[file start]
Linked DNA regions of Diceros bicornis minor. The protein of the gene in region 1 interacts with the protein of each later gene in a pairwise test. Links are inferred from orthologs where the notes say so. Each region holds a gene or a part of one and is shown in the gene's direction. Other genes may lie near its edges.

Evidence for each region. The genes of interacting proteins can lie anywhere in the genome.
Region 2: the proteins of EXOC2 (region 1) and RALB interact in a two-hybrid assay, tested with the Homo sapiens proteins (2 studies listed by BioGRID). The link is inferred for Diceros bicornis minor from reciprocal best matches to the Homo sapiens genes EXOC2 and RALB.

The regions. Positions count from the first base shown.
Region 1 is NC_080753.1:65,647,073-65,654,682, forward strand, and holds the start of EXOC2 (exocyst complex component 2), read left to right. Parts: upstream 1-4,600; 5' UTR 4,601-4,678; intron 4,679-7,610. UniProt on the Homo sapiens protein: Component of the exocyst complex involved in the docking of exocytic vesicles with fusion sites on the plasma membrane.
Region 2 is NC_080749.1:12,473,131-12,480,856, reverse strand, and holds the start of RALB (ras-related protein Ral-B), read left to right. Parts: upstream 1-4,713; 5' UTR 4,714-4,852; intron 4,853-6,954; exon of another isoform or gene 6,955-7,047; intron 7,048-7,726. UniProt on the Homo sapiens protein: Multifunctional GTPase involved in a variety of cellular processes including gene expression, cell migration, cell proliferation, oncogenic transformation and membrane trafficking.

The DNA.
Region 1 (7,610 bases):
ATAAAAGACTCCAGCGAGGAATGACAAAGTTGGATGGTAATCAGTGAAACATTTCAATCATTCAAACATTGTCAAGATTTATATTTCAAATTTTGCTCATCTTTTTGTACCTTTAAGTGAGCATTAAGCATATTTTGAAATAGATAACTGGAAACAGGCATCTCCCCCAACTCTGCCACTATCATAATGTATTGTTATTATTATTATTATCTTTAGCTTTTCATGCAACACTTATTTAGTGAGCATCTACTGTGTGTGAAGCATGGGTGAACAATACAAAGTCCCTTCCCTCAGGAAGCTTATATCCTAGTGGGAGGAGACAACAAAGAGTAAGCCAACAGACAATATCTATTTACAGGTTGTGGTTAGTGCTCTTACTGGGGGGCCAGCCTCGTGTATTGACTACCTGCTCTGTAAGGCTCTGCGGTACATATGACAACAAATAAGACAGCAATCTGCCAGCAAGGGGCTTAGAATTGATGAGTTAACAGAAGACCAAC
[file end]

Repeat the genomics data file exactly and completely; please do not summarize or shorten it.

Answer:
Linked DNA regions of Diceros bicornis minor. The protein of the gene in region 1 interacts with the protein of each later gene in a pairwise test. Links are inferred from orthologs where the notes say so. Each region holds a gene or a part of one and is shown in the gene's direction. Other genes may lie near its edges.

Evidence for each region. The genes of interacting proteins can lie anywhere in the genome.
Region 2: the proteins of EXOC2 (region 1) and RALB interact in a two-hybrid assay, tested with the Homo sapiens proteins (2 studies listed by BioGRID). The link is inferred for Diceros bicornis minor from reciprocal best matches to the Homo sapiens genes EXOC2 and RALB.

The regions. Positions count from the first base shown.
Region 1 is NC_080753.1:65,647,073-65,654,682, forward strand, and holds the start of EXOC2 (exocyst complex component 2), read left to right. Parts: upstream 1-4,600; 5' UTR 4,601-4,678; intron 4,679-7,610. UniProt on the Homo sapiens protein: Component of the exocyst complex involved in the docking of exocytic vesicles with fusion sites on the plasma membrane.
Region 2 is NC_080749.1:12,473,131-12,480,856, reverse strand, and holds the start of RALB (ras-related protein Ral-B), read left to right. Parts: upstream 1-4,713; 5' UTR 4,714-4,852; intron 4,853-6,954; exon of another isoform or gene 6,955-7,047; intron 7,048-7,726. UniProt on the Homo sapiens protein: Multifunctional GTPase involved in a variety of cellular processes including gene expression, cell migration, cell proliferation, oncogenic transformation and membrane trafficking.

The DNA.
Region 1 (7,610 bases):
ATAAAAGACTCCAGCGAGGAATGACAAAGTTGGATGGTAATCAGTGAAACATTTCAATCATTCAAACATTGTCAAGATTTATATTTCAAATTTTGCTCATCTTTTTGTACCTTTAAGTGAGCATTAAGCATATTTTGAAATAGATAACTGGAAACAGGCATCTCCCCCAACTCTGCCACTATCATAATGTATTGTTATTATTATTATTATCTTTAGCTTTTCATGCAACACTTATTTAGTGAGCATCTACTGTGTGTGAAGCATGGGTGAACAATACAAAGTCCCTTCCCTCAGGAAGCTTATATCCTAGTGGGAGGAGACAACAAAGAGTAAGCCAACAGACAATATCTATTTACAGGTTGTGGTTAGTGCTCTTACTGGGGGGCCAGCCTCGTGTATTGACTACCTGCTCTGTAAGGCTCTGCGGTACATATGACAACAAATAAGACAGCAATCTGCCAGCAAGGGGCTTAGAATTGATGAGTTAACAGAAGACCAAC